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Classics Colloquium: Hannah Čulik-Baird (Boston University)

  • Columbia University 503 Hamilton Hall New York, NY 10027 (map)

Vetustas pauca non deprauat, multa tollit—loss and recovery of knowledge in the late Republic

How well do the Romans know their own history? In a world where records of the past rot away, are eaten by worms, mice, larvae, are accidentally or deliberately set on fire, how is a Roman of the late Republic supposed to understand Rome's past? In the De Lingua Latina (5.5), Varro wrote: uetustas pauca non deprauat, multa tollit; “there is little that time does not distort, much it obliterates completely.”  In the Academica (1.9), Cicero had said that, before Varro's books — "we were wandering and straying about like foreigners in our own city, and Varro's books led us, so to speak, right home again, and enabled us at last to realize who and where we were.” In this paper, I outline the challenges faced by late Republican Romans interested in understanding their city's history, and what kind of strategies they developed to recover "lost" knowledge.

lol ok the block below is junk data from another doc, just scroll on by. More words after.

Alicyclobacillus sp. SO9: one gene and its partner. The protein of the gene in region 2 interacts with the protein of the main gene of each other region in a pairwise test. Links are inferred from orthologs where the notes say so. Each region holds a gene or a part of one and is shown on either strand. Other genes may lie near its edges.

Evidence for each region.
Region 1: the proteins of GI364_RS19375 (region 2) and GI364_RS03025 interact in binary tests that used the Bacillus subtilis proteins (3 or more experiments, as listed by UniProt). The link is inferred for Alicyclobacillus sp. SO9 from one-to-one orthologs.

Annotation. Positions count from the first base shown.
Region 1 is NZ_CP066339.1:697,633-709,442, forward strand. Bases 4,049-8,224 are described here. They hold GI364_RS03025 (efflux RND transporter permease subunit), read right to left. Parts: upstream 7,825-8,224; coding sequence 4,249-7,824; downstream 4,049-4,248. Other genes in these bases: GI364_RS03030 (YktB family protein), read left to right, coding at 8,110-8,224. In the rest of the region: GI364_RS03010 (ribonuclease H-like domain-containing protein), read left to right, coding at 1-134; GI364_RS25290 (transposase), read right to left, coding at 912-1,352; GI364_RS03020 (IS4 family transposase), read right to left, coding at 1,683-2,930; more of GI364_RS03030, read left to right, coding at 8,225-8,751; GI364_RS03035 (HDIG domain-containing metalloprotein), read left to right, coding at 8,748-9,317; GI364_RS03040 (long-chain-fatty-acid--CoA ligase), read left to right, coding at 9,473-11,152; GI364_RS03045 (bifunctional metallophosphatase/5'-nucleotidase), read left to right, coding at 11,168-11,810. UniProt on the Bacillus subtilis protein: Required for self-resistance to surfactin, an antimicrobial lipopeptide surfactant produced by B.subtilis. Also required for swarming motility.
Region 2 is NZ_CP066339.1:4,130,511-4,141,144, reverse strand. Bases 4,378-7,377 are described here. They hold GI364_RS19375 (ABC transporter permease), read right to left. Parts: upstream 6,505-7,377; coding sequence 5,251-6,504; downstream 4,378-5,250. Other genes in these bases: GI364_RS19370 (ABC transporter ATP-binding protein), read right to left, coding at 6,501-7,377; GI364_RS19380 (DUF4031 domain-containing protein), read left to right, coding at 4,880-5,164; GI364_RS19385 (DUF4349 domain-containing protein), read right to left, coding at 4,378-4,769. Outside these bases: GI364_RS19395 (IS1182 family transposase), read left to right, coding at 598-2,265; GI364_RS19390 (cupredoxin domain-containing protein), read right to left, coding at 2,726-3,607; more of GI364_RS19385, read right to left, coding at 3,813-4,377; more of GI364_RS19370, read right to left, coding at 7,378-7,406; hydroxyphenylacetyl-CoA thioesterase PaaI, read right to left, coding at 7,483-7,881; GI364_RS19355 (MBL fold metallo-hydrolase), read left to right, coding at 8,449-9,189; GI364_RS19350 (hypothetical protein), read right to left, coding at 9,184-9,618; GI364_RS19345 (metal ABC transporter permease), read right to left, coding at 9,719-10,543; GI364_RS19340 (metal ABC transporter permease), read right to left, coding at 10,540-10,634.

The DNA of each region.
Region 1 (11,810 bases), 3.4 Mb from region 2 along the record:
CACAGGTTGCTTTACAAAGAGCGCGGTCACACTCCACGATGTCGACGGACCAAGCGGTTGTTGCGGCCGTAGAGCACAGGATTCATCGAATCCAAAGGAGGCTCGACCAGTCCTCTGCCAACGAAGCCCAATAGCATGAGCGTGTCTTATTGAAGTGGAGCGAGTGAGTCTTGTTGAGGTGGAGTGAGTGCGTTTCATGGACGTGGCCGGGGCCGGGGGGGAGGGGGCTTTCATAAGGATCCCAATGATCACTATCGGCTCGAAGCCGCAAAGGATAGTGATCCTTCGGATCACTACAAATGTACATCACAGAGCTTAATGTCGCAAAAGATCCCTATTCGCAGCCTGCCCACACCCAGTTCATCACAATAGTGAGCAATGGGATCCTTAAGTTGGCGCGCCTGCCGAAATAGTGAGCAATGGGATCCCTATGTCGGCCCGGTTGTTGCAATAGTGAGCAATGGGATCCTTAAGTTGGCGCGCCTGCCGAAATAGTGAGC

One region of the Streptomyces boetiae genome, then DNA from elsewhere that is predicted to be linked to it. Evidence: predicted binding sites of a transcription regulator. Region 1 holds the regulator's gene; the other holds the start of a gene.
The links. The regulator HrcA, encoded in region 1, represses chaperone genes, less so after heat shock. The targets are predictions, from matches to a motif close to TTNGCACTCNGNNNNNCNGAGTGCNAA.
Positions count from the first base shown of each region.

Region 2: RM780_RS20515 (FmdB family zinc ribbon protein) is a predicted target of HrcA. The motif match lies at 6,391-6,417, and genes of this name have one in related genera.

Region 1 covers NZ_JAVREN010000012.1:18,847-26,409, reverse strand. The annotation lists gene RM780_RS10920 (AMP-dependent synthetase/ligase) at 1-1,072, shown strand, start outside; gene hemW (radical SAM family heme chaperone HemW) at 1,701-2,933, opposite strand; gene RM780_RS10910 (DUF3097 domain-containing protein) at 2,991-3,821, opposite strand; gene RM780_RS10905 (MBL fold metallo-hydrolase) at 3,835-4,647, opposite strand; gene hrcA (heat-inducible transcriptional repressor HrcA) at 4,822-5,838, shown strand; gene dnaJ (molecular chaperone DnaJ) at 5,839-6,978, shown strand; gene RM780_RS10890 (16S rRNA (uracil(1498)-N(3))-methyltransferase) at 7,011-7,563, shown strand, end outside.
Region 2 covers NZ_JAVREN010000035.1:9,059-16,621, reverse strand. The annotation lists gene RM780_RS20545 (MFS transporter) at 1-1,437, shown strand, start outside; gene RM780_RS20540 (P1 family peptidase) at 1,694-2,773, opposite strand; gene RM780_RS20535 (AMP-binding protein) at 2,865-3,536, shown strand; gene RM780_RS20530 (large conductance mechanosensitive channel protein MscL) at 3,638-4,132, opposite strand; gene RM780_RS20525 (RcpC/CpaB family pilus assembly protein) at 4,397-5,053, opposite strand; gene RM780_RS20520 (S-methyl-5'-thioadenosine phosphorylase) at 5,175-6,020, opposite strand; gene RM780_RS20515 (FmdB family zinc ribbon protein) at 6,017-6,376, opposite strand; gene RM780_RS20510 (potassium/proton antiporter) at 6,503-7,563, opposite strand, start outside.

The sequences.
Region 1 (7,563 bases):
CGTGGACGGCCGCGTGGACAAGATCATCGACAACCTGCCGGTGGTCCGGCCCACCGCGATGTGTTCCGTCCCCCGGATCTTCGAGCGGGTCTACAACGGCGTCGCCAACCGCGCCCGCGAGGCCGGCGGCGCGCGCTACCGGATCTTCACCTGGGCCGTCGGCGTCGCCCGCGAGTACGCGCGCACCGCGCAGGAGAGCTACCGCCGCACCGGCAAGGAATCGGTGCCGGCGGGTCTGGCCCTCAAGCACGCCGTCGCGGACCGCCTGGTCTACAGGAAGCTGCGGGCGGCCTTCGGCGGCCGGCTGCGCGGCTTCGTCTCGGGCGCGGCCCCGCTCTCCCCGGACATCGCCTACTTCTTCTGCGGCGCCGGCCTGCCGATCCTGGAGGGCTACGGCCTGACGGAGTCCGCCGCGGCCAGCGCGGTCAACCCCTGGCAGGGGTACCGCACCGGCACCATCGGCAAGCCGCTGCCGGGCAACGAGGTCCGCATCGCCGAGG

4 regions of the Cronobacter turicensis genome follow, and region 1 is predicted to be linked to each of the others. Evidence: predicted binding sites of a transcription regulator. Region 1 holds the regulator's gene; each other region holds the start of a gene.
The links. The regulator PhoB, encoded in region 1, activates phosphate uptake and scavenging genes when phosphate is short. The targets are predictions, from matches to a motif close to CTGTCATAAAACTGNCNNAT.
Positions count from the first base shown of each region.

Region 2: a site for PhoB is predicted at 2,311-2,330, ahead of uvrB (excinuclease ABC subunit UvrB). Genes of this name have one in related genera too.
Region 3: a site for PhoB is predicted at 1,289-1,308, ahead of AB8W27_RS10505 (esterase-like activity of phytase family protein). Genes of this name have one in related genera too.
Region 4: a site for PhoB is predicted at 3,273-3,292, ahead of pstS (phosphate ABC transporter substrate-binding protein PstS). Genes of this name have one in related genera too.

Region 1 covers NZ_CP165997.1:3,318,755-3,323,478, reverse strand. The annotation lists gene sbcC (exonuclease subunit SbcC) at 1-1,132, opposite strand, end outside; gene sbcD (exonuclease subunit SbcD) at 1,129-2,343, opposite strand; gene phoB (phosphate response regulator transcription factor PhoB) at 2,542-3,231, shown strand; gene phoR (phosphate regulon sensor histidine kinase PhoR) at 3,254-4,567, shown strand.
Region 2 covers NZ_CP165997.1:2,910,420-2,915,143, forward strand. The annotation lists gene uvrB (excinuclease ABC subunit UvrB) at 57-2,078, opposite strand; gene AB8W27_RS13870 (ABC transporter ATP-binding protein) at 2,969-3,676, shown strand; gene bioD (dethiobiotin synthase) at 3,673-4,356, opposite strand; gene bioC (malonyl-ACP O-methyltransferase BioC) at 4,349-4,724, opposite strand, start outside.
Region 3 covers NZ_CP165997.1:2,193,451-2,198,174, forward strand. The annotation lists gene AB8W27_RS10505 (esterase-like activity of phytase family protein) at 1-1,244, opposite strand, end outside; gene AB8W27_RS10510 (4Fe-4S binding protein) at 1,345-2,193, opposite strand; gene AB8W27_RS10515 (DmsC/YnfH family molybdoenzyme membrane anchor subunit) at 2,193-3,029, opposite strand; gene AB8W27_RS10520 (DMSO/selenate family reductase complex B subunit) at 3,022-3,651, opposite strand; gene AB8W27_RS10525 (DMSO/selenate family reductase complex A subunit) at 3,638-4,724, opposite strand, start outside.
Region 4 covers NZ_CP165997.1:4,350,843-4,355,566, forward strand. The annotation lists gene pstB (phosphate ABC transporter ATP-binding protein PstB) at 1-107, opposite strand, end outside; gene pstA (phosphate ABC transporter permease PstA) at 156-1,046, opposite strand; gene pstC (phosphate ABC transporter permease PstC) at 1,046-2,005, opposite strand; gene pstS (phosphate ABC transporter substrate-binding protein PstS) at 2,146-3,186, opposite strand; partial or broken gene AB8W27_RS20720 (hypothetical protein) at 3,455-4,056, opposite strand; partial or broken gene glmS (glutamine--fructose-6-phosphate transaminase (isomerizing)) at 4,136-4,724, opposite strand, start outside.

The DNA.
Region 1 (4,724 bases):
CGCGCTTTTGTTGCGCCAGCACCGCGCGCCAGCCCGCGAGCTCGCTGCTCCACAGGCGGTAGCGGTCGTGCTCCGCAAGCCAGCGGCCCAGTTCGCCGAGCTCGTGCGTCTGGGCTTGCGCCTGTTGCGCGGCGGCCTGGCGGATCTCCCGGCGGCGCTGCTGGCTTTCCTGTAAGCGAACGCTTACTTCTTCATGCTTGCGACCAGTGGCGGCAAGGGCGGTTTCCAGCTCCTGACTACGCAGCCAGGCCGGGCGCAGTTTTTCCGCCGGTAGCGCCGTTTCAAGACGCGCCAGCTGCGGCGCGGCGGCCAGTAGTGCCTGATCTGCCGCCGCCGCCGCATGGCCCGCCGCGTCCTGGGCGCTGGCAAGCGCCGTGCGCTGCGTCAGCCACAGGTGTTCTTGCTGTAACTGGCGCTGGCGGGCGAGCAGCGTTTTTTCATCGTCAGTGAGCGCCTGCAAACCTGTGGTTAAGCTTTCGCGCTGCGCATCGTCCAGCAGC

Earlier Event: January 19
Latin Proficiency Exam
Later Event: February 2
Classics Colloquium: Nicholas Rynearson